Syrian army troops and armed militias have reportedly secured the perimeter of a highly contested oil field in Syria, near the city of Palmyra, following heavy fighting with Islamic State militants.
Syrian state television said on Wednesday the army and allied militia had secured the perimeter of an oil field near the central city of Palmyra which had been the focus of recent heavy fighting with Islamic State militants.
The report said the army took control of the area surrounding Jazal field, territory that contains important sites for energy production in Homs province, and killed a number of Islamic State fighters.
The advance appeared to be an attempt to shore up defence lines near Palmyra, an Islamic State-held city home to Roman ruins that are listed as a UNESCO World Heritage site.
Jazal is a medium-sized field in Syria that produced several thousand barrels of oil per day when functioning under normal conditions. The area, which lies to the north west of Palmyra, includes a complex for natural gas extraction.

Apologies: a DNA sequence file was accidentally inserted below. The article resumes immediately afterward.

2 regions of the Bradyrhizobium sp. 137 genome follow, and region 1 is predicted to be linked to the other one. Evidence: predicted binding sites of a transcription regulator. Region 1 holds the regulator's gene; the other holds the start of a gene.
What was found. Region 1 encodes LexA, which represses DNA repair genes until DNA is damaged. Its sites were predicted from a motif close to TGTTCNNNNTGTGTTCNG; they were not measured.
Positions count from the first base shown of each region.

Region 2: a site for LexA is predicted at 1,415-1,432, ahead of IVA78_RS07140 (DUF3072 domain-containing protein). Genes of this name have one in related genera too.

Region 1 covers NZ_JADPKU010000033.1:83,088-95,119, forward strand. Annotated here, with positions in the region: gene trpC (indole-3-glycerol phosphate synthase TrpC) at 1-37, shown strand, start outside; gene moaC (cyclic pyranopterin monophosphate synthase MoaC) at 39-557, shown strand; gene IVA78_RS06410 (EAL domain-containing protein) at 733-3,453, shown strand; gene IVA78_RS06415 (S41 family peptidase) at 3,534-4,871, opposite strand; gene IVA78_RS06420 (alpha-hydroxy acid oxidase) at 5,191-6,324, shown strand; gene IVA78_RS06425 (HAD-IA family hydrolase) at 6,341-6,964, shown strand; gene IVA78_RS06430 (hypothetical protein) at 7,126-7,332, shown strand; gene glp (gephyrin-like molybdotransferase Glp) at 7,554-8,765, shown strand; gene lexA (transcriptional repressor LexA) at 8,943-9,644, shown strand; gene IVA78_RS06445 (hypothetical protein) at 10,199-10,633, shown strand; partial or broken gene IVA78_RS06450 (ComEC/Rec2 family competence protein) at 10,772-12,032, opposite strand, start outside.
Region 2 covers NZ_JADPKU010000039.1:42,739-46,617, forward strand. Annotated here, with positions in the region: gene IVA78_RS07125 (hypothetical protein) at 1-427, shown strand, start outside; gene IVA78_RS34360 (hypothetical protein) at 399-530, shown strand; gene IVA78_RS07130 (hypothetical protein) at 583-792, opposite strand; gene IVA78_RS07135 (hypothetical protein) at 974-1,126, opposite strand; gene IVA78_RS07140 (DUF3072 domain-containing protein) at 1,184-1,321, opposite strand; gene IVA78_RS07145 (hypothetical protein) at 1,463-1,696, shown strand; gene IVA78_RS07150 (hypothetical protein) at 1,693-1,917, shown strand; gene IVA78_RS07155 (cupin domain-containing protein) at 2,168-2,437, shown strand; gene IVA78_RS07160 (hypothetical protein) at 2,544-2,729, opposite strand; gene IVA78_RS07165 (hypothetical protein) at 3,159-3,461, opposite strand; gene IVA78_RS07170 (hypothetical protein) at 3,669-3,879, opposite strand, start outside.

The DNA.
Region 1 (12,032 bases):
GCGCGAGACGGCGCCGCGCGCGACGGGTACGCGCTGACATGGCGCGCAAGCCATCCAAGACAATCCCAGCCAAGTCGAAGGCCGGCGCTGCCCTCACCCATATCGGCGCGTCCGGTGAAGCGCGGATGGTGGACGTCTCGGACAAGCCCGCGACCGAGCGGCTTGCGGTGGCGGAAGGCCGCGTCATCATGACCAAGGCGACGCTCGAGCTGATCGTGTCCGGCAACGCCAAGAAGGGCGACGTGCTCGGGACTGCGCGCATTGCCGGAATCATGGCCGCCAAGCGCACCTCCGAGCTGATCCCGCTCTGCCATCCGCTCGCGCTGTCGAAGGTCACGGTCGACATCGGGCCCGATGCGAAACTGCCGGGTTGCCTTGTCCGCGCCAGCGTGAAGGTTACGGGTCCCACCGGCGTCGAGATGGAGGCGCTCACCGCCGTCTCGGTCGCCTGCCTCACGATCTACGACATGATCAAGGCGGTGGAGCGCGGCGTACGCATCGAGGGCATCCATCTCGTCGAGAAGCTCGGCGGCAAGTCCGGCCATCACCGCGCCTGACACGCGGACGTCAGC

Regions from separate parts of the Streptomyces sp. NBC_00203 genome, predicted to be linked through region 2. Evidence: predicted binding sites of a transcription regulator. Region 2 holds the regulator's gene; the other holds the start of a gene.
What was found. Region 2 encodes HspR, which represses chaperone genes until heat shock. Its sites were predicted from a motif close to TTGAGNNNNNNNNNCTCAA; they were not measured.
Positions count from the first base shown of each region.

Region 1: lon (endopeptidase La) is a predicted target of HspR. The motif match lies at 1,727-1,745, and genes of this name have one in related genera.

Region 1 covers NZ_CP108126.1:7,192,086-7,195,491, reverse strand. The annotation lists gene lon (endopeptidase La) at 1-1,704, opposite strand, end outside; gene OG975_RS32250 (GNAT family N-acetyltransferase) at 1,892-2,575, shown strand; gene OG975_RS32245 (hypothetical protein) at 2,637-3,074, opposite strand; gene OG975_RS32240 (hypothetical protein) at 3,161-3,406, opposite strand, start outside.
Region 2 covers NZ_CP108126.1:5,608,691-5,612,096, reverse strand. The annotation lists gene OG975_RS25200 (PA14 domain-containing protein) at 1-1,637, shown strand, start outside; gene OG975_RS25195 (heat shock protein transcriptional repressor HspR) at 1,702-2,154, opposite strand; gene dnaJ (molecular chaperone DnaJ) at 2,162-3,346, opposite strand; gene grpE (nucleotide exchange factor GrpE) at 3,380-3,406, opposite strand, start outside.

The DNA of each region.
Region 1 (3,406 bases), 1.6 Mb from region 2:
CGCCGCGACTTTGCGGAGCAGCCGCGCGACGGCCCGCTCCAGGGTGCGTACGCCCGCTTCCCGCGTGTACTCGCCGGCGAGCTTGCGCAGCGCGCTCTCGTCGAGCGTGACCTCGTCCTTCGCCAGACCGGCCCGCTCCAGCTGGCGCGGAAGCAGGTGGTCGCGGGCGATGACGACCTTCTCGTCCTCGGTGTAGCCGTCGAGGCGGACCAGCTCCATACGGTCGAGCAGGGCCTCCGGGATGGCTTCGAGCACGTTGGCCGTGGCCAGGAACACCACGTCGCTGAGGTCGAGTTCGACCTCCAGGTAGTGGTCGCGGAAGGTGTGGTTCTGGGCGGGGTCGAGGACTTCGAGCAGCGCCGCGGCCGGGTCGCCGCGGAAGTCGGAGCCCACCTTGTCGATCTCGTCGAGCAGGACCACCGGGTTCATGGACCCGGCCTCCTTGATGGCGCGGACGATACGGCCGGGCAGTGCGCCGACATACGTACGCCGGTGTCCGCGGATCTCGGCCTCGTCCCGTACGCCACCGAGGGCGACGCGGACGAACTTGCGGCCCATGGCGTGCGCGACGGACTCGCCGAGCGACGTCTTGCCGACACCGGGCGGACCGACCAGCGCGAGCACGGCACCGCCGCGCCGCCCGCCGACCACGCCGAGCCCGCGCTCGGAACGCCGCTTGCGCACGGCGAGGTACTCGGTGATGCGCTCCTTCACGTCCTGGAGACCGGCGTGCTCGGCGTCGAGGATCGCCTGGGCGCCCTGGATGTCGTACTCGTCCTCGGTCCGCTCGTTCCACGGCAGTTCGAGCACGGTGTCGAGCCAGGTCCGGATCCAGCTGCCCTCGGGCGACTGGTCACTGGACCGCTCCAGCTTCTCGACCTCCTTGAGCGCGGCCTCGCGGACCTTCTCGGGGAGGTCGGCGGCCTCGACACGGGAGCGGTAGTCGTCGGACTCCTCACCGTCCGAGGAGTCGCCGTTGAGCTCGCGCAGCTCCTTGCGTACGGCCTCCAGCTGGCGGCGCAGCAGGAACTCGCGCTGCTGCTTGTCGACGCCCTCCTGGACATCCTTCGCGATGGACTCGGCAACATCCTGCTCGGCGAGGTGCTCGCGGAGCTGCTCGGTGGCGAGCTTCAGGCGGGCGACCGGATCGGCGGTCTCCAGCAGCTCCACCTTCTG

Islamic State captured Palmyra in May in a major blow to the military. A source in Syria briefed on developments said on Tuesday the army’s operations in the area were aimed at shoring up defences but were not immediate preparations for retaking the city.
Syria’s defence minister visited army units in the Homs countryside earlier this month in what appeared to be the latest in a series of morale-boosting trips by senior officials to military outposts.
On Tuesday Kurdish-led forces also seized the town of Ain Issa in northern Syria from Islamic State after capturing a military base overnight. They were aided by U.S.-led air strikes in some of the most significant gains yet against the militants who had made major advances in Syria and Iraq in May.